Hometown: Oakland, CA
Gap Year Description
I spent the first 4 months of my year working in Peru with street kids from Lima. I was one of three volunteers working in a house for boys in a beach town outside of Lima. The organization I was working with used surfing to socialize street kids. In addition to helping with homework, talking the kids to school, and helping the cook, I also did some work with homeless people in the center of Lima. I saw the way health problems, stigma, and corruption make it nearly impossible to rise out of poverty. Since I rode horses at home, I found a side job working with at a barn on the weekends. I also had the chance to travel to the Atacama dessert and the Peruvian Andes with some of the other volunteers.
After Peru, I worked on an isolated guest ranch in Patagonian Chile for three months. I lived with the Chilean family who managed the ranch. I helped my host brothers train colts and round up cows. I also spent a lot of time making beds, cleaning bathrooms and washing dishes. My host family taught me about Chilean values, attitudes and history.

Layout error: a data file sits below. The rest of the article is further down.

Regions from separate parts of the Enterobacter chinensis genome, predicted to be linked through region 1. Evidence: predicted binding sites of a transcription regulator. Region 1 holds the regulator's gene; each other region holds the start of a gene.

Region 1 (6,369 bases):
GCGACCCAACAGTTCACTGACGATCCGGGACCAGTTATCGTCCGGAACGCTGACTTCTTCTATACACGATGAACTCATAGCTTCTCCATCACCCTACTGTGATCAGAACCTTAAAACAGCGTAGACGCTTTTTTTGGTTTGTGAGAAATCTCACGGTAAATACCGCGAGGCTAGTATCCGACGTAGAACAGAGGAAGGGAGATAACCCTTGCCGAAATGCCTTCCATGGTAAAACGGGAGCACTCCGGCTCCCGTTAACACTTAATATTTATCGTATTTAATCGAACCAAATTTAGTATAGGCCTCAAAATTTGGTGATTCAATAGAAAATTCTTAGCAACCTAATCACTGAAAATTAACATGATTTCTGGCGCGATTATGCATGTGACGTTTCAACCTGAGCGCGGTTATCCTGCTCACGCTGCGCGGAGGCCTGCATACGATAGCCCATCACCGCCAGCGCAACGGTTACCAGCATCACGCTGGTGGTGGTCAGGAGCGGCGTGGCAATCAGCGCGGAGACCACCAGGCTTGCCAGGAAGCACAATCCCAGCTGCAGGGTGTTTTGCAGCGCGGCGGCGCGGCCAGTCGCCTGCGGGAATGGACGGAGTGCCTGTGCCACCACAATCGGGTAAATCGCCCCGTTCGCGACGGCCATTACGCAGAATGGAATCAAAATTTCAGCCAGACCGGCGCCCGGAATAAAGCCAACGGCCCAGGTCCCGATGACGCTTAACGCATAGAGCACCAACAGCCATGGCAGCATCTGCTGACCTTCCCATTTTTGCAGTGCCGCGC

When I came home, I did odd jobs, hiked, and worked at a barn near my house. I learned how to self promote. This free time showed me how to plan out and manage myself without a schedule.
How it influenced your time at Middlebury?
During high school, I was so focused on grades and schoolwork that I was starting to burn out. My gap year showed me that life is more than grades. I came back feeling that academics could really be applied to real world situations. With this larger perspective, I no longer feel the burn out from high school. My work with the kids in Peru has definitely influenced my decision to become a Sociology/Anthropology major. Traveling around South America showed me how to ask for help and communicate effectively with people. The confidence I gained from my gap year has made it easier for me to get involved and make friends at Middlebury.